The vines in 2007, now in the third year of selection show great promise. We still select for the traits that we like. They are still bee pollinated and so we waited until we were certain that there were all white fruited in our patch (by watching as they produced their first fruit). If there was just one green fruited plant then we would have had to remove the vines of the green type and also all the fruit and female flowers already growing on the white vines. These female flowers will produce white cucumbers but they could have crossed with the green plant which we are selecting against. New flower buds that open will only be of the pure white genotype and can then be harvested for white fruit in the future. It is a bit of work to go through the vines, one plant at a time to make sure that they are all producing white fruit.
Most plants in 2007 produced stubby creamy yellow fruit but one plant produced a fruit which looked a bit like a white variation of Marketmore 97. A nice looking cucumber with a the very good Boothby flavor and good disease resistance.
The over-ripe fruit of black spined cukes such as Boothby's Blond turn orange when they are ready for seed harvest. We allow them to start to rot and ferment in a tub so that the gel around the seeds break down and we are able to wash the seeds. The good seeds are heavy and sink allowing one to float all the waste off. If there is sill some attached gel, lay a single layer of seed on a small mesh screen and use a forceful stream of water to remove the gel. It usually works for us. Then let the seed dry on the screen. When the seed breaks with a snap (does not bend), it's dry enough to store in a sealed container.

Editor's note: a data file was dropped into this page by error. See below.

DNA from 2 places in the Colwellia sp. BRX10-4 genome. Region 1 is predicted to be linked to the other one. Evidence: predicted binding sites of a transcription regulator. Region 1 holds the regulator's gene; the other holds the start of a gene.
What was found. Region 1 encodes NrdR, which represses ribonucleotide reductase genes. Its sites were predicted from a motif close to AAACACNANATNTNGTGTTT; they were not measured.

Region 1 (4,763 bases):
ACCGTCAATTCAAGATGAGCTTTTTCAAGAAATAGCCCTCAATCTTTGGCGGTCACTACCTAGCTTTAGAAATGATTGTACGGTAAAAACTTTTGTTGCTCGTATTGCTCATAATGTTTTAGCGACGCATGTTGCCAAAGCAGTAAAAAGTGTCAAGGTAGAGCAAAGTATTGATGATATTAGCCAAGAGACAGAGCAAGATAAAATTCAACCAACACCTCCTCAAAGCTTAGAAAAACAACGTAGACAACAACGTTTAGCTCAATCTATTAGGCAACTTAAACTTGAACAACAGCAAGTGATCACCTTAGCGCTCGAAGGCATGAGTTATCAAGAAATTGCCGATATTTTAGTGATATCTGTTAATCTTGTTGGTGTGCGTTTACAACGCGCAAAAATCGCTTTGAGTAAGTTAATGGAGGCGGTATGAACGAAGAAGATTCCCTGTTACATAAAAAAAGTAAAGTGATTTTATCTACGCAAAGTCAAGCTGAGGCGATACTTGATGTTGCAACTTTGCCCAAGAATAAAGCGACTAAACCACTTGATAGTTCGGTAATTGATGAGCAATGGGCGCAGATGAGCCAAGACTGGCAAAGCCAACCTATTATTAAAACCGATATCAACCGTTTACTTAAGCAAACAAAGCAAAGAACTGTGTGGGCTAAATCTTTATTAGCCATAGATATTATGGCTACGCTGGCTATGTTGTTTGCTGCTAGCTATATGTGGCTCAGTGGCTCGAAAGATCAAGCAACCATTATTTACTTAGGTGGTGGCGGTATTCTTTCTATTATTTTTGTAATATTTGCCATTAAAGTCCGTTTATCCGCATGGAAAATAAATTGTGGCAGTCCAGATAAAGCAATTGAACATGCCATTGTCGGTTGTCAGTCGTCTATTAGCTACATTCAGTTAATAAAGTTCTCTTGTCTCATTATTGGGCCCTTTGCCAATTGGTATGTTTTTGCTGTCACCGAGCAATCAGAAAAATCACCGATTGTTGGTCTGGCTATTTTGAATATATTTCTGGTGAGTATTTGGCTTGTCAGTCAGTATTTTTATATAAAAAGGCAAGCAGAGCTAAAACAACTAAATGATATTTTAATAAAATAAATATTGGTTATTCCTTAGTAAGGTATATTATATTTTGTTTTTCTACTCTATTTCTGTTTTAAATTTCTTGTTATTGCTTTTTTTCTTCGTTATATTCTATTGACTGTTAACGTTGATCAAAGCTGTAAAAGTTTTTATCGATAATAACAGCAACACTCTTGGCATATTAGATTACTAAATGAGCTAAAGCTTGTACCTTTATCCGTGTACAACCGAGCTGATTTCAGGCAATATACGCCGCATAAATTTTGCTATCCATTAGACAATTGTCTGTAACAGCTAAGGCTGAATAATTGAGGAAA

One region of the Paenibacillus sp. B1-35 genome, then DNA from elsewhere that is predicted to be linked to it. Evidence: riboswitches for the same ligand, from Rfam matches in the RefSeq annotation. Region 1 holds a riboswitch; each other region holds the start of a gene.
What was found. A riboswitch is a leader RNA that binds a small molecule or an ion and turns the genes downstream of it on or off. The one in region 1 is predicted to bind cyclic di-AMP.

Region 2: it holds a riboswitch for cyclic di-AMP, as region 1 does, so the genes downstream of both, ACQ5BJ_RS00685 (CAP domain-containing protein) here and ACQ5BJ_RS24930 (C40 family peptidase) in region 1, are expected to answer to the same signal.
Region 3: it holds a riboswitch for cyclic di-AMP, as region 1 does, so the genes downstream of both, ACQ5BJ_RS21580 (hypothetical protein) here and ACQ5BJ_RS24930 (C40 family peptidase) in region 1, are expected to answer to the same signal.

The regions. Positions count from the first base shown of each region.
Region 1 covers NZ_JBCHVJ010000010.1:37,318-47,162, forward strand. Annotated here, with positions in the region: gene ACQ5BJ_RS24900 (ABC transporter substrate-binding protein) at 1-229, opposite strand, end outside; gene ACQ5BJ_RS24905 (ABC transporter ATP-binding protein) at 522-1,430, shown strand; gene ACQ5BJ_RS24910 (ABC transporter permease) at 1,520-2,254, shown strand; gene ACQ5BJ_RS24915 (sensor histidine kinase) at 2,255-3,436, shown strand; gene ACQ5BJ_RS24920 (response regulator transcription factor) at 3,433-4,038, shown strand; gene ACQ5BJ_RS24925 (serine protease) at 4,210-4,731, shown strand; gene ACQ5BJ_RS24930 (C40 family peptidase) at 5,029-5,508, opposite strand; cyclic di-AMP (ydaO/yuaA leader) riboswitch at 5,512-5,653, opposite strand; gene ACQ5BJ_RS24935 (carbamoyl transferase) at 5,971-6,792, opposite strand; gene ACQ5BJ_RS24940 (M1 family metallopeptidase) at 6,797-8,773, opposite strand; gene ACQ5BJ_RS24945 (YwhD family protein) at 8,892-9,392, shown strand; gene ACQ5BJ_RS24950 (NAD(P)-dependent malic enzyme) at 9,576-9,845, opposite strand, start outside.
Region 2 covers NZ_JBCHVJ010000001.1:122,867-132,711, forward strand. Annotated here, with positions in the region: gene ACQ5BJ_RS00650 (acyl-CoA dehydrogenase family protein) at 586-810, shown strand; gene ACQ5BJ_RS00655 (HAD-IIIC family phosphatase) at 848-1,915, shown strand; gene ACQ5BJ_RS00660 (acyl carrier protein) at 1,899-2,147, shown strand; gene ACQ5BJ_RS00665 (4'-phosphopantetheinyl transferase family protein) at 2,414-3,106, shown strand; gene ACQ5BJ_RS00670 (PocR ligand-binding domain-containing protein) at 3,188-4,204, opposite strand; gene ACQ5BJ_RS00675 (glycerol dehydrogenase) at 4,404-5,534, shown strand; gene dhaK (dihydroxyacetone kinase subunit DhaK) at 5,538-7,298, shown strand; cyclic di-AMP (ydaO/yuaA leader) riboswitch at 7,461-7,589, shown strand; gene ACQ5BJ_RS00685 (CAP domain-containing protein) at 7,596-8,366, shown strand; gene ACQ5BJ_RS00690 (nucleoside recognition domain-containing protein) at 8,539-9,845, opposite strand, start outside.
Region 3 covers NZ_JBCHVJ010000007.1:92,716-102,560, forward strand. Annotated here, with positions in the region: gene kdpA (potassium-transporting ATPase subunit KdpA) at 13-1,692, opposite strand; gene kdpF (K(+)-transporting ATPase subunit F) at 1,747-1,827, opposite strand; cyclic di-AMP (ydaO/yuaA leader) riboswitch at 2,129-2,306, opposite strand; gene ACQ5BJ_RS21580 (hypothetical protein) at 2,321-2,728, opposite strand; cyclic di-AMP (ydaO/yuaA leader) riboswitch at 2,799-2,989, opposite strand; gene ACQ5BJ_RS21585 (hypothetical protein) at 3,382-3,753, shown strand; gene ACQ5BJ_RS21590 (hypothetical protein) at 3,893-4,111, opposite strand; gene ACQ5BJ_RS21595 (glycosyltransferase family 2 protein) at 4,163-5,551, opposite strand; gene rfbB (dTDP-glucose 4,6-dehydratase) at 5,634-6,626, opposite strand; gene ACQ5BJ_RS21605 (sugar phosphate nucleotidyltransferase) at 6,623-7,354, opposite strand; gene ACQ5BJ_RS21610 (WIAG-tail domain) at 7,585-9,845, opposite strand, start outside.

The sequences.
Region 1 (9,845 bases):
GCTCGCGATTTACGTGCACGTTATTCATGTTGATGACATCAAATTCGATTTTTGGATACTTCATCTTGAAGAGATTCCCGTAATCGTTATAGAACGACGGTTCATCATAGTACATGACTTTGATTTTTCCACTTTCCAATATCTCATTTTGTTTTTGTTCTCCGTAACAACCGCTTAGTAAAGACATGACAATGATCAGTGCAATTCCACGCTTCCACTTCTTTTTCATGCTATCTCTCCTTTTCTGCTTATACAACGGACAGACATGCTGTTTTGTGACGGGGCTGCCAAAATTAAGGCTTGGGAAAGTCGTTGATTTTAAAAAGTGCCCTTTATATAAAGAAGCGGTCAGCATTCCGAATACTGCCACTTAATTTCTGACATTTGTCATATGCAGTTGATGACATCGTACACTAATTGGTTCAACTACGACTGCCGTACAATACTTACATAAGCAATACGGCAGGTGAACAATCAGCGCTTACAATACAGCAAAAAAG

Other White Cucumbers
This is a modern Italian White Cucumber. Seeds of white cucumbers were in commerce in the 1700's and probably before that. They had names like Turkish White, Dutch White and Paris Long White. In America solid green dark green ones were favored but in Europe especially, white cucmbers were popular especially for pickling. The Far East also have pure white cucumbers and pale green or white grading into green kinds.
"Miniature White" is smaller than "Boothby Blonde", only 2-3 inches when at the eating stage. It's marketed by the Seed Saver's Exchange, Decorah, Iowa. It rapidly swells with seeds though and turns orange when it's mature for the seed saver only a few days later (not illustrated).
An interesting white cucumber from Korea. Bright white fruit are long and wide and are fine slicers. It is a white spine type.
White cucumbers are probably better known in Europe and Asia where they are used in cooking and pickling. We're just beginning to see some of Asian varieties appear in retail seed catalogs. White Stallion comes an importer of asian seeds, Dimension Trade Company, Scappoose, OR. It's a real beauty. The fruit of the one above is about 9 inches in length, comparable to an American market type. It is a vigorous climber although we use cucumber clips (to right of the fruit stem above) that snap the vine to the netting so that the weight of the fruit doesn't pull the vine down. It's also a good greenhouse variety and produces large numbers of consistently marketable fruit but also does well in ground culture.